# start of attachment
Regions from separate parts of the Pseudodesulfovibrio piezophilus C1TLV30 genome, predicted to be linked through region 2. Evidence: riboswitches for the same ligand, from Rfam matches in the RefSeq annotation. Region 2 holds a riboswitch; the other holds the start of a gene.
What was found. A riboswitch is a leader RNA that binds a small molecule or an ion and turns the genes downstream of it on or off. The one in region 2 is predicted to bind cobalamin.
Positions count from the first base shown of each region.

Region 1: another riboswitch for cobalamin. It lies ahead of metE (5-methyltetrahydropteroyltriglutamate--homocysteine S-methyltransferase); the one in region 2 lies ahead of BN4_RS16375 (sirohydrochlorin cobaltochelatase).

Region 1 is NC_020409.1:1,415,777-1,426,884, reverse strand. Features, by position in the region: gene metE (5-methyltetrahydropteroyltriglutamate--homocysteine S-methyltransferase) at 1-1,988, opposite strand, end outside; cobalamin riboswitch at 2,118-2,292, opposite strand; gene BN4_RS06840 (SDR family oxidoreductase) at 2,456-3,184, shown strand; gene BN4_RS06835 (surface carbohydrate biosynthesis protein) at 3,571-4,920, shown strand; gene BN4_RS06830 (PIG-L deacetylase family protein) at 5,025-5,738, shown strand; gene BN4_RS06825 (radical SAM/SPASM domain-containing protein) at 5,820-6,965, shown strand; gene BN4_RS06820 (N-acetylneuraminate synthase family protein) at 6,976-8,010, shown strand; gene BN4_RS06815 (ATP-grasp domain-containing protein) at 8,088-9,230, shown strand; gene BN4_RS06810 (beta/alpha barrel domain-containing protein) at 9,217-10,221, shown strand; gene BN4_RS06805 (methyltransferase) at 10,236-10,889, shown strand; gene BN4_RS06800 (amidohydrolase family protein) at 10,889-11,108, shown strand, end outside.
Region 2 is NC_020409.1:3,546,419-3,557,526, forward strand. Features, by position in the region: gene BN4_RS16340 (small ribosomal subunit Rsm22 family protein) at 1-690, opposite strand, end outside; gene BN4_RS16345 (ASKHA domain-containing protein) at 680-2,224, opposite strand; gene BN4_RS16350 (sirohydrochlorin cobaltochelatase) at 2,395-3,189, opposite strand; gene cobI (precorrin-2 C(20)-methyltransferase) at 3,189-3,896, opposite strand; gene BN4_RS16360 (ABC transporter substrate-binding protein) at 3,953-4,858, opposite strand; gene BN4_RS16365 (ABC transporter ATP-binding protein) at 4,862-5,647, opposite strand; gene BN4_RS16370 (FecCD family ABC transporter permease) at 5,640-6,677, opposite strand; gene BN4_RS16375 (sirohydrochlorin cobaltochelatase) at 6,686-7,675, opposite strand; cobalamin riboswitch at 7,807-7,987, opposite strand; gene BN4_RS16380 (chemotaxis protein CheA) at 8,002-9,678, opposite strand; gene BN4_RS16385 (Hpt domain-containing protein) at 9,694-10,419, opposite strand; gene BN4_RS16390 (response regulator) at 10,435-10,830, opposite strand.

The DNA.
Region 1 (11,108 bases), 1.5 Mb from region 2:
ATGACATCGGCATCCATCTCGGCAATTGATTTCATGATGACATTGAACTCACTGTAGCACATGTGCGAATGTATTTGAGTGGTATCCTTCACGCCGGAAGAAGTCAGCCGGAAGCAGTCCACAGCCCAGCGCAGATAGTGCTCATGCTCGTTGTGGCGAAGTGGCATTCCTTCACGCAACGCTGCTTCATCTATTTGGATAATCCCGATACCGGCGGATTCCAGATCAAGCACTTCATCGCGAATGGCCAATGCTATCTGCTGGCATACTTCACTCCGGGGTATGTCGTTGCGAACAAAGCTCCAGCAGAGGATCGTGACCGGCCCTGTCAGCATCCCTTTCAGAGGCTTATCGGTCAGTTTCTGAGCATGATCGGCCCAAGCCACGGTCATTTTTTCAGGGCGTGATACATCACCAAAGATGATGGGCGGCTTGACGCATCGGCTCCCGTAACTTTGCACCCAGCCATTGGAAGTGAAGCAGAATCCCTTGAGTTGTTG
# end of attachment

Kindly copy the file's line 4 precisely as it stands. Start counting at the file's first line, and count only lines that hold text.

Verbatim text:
Region 1: another riboswitch for cobalamin. It lies ahead of metE (5-methyltetrahydropteroyltriglutamate--homocysteine S-methyltransferase); the one in region 2 lies ahead of BN4_RS16375 (sirohydrochlorin cobaltochelatase).